At the start of the COVID-19 pandemic, the Government directed NHS Blood and Transplant (NHSBT) to collect convalescent plasma at scale to support large, randomised controlled trials into whether it could be an effective treatment for covid.
Convalescent plasma is the antibody rich plasma of someone who has recovered from an infectious disease. It has been used as a treatment for decades but due to the difficulties involved in collecting plasma and identifying any benefits, there had never been a large scale, randomised controlled trial to determine whether it was effective.
What did we do?
NHSBT rapidly built a complete end-to-end logistical chain and, in April 2020, the first apheresis plasma donations were taken.
The plasma was supplied to hospitals participating in the REMAP-CAP trial, an international trial of adult intensive care patients, and RECOVERY, a UK trial of patients of all ages admitted to hospital.
The challenge of collecting enough high antibody plasma to complete the trials was enormous.
NHSBT created 21 brand new plasma donation centres and took donations at more than 20 of its existing blood donor centres. The donations needed to be taken using apheresis machines, not standard blood donation equipment. A whole new workforce had to be trained so that blood donation was not affected – at the peak of recruitment, NHSBT interviewed more than 700 people in six weeks.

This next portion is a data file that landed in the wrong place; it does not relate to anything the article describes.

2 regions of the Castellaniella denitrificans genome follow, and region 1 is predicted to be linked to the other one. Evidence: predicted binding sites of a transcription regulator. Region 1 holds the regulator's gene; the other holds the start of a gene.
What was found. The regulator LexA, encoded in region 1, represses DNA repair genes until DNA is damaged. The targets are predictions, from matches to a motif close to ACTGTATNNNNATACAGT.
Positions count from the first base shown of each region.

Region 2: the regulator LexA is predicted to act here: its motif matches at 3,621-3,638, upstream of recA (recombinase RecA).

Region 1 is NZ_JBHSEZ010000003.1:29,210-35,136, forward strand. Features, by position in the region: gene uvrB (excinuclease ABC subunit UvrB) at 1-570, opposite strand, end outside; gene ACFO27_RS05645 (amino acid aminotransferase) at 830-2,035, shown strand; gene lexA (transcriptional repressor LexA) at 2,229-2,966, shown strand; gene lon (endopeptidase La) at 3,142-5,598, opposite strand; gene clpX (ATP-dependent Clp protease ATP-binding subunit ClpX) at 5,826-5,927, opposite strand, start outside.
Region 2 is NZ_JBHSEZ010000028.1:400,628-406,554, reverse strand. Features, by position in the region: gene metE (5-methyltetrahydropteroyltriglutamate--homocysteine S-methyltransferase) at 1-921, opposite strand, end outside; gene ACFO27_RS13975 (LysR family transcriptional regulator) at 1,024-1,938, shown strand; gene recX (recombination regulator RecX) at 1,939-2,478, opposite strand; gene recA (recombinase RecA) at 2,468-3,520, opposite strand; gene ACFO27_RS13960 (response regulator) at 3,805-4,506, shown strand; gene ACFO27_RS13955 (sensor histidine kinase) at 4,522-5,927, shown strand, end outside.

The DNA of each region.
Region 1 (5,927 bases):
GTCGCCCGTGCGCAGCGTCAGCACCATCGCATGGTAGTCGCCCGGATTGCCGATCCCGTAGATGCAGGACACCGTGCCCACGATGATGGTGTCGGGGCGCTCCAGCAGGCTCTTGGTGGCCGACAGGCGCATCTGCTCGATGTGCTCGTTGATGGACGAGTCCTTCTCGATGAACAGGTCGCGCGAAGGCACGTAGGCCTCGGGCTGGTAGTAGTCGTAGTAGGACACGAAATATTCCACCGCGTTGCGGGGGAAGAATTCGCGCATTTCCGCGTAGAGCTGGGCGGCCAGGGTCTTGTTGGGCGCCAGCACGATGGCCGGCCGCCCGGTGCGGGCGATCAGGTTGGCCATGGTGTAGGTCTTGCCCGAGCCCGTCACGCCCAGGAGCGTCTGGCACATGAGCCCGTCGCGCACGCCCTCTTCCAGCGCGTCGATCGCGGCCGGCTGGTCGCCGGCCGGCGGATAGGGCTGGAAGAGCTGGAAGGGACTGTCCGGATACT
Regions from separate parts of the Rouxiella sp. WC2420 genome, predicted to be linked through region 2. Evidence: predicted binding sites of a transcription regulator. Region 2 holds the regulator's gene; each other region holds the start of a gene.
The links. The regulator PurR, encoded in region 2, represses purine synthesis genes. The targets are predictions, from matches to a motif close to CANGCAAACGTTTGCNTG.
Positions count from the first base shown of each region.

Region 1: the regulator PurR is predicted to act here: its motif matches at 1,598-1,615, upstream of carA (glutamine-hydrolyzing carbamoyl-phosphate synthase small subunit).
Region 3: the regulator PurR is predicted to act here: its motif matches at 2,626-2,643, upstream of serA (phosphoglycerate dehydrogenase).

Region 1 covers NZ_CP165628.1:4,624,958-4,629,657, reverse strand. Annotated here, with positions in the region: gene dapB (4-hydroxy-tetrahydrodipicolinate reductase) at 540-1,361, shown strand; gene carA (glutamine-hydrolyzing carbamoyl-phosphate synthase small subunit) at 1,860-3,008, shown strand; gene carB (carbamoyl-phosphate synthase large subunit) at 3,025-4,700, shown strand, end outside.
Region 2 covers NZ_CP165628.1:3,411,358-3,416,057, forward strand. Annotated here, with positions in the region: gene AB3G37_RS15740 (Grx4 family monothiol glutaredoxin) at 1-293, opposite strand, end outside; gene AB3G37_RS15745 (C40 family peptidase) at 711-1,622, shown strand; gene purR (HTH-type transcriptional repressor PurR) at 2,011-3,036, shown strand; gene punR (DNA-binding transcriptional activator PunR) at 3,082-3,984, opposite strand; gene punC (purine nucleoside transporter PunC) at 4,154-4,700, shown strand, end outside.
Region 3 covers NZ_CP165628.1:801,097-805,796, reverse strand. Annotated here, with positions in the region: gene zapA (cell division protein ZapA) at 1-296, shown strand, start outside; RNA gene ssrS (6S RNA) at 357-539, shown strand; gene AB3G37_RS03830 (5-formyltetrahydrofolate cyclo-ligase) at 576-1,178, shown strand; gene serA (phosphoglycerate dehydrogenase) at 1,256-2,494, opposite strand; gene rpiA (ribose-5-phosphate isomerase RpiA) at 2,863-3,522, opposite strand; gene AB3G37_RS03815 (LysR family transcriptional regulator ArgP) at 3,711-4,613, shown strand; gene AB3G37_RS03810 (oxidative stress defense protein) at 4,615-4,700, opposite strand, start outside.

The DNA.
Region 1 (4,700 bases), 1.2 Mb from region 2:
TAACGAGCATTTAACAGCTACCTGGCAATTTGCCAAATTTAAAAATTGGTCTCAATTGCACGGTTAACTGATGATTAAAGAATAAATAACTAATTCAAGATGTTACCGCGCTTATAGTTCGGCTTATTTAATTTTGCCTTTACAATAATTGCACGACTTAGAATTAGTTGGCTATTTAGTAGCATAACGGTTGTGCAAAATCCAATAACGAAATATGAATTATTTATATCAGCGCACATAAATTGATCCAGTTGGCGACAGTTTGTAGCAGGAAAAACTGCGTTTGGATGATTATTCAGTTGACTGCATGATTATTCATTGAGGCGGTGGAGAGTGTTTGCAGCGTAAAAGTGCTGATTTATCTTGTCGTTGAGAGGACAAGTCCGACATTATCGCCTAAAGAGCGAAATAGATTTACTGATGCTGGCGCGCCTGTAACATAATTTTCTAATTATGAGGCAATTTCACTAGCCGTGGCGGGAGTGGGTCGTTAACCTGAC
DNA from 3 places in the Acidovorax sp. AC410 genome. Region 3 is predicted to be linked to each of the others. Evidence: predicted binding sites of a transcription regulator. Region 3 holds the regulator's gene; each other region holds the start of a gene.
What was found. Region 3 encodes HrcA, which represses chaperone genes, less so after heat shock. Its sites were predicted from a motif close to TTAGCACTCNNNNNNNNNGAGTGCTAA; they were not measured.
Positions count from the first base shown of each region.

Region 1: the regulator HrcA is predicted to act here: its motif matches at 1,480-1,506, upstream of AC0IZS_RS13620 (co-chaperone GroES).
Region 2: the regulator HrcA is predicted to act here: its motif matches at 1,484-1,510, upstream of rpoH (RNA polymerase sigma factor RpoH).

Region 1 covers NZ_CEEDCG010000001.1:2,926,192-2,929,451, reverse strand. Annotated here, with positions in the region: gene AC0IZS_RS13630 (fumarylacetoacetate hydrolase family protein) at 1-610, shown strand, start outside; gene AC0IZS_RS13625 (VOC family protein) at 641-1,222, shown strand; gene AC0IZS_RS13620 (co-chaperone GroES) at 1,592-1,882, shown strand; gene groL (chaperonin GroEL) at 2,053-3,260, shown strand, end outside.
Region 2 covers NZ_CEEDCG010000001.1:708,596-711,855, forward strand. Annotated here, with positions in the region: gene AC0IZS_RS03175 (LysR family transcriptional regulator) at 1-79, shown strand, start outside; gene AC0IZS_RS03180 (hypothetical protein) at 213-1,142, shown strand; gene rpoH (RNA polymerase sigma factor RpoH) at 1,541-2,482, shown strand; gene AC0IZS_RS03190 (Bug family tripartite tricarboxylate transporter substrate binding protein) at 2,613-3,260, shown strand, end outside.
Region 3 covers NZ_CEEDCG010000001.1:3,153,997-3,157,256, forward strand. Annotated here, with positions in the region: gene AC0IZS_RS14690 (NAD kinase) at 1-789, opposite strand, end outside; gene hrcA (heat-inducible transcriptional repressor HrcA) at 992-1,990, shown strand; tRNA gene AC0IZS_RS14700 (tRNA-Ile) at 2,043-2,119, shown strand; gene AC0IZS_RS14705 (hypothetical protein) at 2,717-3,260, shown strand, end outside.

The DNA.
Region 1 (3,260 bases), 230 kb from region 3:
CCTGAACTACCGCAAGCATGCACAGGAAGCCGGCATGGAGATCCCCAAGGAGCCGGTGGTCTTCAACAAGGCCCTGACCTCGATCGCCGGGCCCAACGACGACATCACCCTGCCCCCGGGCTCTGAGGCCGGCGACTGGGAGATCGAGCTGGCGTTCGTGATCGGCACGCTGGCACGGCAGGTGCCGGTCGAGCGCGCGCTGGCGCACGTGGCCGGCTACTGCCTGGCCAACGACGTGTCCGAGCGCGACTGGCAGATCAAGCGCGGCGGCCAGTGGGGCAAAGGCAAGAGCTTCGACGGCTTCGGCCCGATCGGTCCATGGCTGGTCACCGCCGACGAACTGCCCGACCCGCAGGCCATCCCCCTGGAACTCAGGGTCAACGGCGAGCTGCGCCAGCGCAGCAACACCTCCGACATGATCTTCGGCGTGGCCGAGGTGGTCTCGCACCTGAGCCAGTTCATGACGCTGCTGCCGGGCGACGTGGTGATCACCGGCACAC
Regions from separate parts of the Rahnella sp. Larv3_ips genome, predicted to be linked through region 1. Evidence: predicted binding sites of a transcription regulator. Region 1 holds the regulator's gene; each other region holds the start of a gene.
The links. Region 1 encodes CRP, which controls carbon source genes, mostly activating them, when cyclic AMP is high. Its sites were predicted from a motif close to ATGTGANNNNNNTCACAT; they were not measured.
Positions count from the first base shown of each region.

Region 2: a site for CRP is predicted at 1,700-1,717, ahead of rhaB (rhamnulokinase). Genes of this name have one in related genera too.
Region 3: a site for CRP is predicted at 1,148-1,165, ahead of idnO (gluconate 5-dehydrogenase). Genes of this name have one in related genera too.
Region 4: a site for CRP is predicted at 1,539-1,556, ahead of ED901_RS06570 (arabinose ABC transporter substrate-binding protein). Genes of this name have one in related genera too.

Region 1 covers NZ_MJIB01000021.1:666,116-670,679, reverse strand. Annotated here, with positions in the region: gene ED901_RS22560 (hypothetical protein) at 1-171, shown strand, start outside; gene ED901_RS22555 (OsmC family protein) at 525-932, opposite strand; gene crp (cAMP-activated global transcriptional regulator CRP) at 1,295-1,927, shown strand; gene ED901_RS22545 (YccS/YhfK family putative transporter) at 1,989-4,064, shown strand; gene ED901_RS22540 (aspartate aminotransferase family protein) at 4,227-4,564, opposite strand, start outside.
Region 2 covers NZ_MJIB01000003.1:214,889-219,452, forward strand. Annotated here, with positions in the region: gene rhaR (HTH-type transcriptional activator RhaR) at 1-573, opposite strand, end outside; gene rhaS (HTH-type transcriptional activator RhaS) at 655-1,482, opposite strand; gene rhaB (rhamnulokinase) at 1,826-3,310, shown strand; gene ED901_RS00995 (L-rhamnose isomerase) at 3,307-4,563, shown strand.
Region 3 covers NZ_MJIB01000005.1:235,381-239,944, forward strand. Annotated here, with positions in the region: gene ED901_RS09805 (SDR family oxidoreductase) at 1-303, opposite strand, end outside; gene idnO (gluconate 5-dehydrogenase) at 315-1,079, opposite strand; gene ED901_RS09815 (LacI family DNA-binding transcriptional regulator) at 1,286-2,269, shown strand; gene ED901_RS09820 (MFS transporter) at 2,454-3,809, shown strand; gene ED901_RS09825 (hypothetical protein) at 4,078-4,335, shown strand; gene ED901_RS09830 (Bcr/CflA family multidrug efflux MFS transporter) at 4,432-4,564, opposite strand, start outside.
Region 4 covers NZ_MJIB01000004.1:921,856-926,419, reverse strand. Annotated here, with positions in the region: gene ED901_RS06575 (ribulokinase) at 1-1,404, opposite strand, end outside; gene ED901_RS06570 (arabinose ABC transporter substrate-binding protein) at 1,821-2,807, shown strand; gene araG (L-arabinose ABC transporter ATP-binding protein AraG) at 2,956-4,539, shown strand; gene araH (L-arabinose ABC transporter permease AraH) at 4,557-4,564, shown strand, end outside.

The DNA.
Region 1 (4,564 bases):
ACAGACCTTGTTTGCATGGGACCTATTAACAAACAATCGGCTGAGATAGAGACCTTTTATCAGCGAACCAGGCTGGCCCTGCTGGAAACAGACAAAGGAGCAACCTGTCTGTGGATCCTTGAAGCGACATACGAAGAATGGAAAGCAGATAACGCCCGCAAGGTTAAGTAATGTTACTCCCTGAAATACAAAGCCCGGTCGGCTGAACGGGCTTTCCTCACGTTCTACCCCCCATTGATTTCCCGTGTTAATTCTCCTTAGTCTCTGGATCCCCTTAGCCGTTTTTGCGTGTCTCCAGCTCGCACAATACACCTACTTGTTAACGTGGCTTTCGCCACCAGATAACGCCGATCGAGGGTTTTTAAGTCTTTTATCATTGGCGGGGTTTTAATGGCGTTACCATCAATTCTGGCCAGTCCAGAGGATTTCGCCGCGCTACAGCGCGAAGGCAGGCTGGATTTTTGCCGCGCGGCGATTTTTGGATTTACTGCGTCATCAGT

We also had to create new manufacturing, testing, and supply chain processes, and recruit a donor base from the public. This was especially challenging because only 10% of people who had recovered proved to have high enough antibody levels for the trial threshold.
Despite this, at peak collection periods, we had up to 8,000 plasma donation appointments each week, and in total we collected over 90,000 units of plasma. This enabled the RECOVERY and REMAP-CAP trials to collectively randomise over 16,000 patients to test convalescent plasma.
What did we find?
This finding was of worldwide significance. These were the first large scale trials of convalescent plasma. They generated a clear result in real-time, while the pandemic was still ongoing. These trials changed medical practice globally and allowed researchers to pivot to exploring other potential life-saving treatments.
Part of the new donation network has now been converted to take plasma donations for immunoglobulins, ensuring an enduring legacy.
There is also new evidence from the detailed analysis of subgroups within REMAP-CAP that shows plasma may benefit immunocompromised people when transfused earlier in the illness. We are supporting the re-opening of the plasma domain of REMAP-CAP on a smaller scale, taking new donations from people who have both had coronavirus and the vaccine.
NHSBT thanks everyone who donated to the convalescent plasma programme.